Few films that try to cash in on current trends find much love from viewers or critics. Exploitation films can work well when they defy expectations through high production value, conceptual authenticity, or artistic nuance. However, most “timely” exploitation feels at best, cheap and unnecessary, and at worst, shallow and offensive. Sadly, writer/director Coke Daniels’ thriller film, Karen (2021), does everything in its power to make a serious issue — racism in America — unbearably simplistic and contrived.
From the moment I saw the trailer for Karen, I knew that it was going to be bad. I also knew that I would inevitably watch it. It wasn’t that I felt drawn to the cultural relevance of the film’s plot, but rather the absurdity of its existence. When it comes down to it, Karen is little more than a meme masquerading as a legitimate take on the state of being black in modern-day America.
The film uses the format of a crime thriller to justify increasingly farcical confrontations loosely based on very real racial bigotry. In Karen, Malik (Cory Hardrict) and Imani (Jasmine Burke) are a young black couple moving into an affluent, predominantly white neighborhood in Atlanta. In fact, they appear to be the only African-Americans living in the area. This fact is not lost on the couple’s neighbor, Karen (Taryn Manning), a busybody whose microaggressions are readily apparent. Within days of their arrival, Karen installs security cameras outside her home, with one pointed directly at Malik and Imani’s house.
Though Malik and Imani have done nothing wrong, Karen tries to use her power as the head of the local Homeowner’s Association to get them removed. The rest of the neighborhood is not nearly concerned about their presence, making Karen’s bigotry all the more obvious. Hellbent on finding evidence against them, Karen stalks Malik and Imani, patrolling their every move. She even enlists the help of her brother, Mike (Roger Dorman), a police officer who shares her racist sentiments, to continually harass the couple.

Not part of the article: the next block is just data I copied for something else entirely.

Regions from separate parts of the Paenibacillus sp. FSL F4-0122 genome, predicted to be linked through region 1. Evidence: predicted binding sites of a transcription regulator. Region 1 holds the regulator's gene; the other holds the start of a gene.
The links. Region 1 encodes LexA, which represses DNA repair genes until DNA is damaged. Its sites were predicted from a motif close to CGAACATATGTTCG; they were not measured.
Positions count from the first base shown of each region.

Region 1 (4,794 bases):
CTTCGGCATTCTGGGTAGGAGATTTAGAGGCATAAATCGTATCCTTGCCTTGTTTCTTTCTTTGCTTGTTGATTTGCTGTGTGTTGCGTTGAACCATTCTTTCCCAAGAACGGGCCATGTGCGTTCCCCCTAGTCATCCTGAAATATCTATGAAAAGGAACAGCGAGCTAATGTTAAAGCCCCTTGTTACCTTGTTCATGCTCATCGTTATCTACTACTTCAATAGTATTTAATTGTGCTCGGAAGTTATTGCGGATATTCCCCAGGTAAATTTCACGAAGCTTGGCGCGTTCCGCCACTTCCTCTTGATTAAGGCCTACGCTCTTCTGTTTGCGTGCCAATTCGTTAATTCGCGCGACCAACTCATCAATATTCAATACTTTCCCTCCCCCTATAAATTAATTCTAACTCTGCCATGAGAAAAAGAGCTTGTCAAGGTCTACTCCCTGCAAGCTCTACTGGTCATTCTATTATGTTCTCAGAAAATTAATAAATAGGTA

As one can imagine from a thriller, the microaggressions quickly turn into overt attempts to disrupt Malik and Imani’s lives. The confrontations become so intense that the couple considers moving, though they ultimately endeavor to fight back by refusing to give in. Tensions mount as Karen and Mike face off with Malik and Imani, who even ask for help from a lawyer who specializes in racially-motivated crimes.
The problem with Karen (2021) is not that it tells an unrealistic story. On the contrary, it is the kind of story that happens in neighborhoods all across the country every single day. The real problem is that Karen is a laughably amateur film in nearly every respect. Take the title, for example.
Most viewers already know that “Karen” has become a colloquial term for entitled white women who often express their privilege and bigotry in outrageous ways. Using the term for the title automatically conjures up images of white women filming innocent black people having lunch in the park, or white women demanding to see the manager of a supermarket over the most trivial inconveniences. The term is society’s attempt to ridicule and make laughable an otherwise detestable segment of the population. This is why naming the film after the “Karen” archetype makes it feel like a bad joke from the start.
Another aspect of Karen that makes it impossible to take seriously is its inability to come up with creative scenarios. Nearly every scene is taken directly from news headlines or Youtube videos. We see Karen filming a group of black teens just walking through the neighborhood, as she screams in fake terror and plays the victim until the police arrive. Yes, it is something that happens all too often in real life, but the film does not make it feel scary or serious. It is yet another bad joke in a film full of bad jokes.
This brings me to the issue of actually analyzing Karen as a sincere thriller. In the face of overwhelmingly negative critical responses, Coke Daniels tried to argue that the film is actually a satire, but this just feels like a sane person pleading insanity after the fact. Karen is, without a doubt, a terrible film. The writing does not work. The pacing and editing are clunky. Karen’s wig looks ridiculous. And, perhaps most importantly, it is so obviously an attempt to exploit growing racial tensions in the United States to make a quick buck. Coke Daniels deserves no praise for bringing this disaster into the world.
When people call for more black filmmakers into the mainstream, this is not it. There is plenty of great black cinema and talent out there, but creating a meme-inspired race film adds nothing of value to the conversation. Instead, it manages to turn the very real issue of racial discrimination and violence against minorities into one of the worst thrillers I’ve ever seen.
Karen (2021) Movie Rating: ★ out of 5
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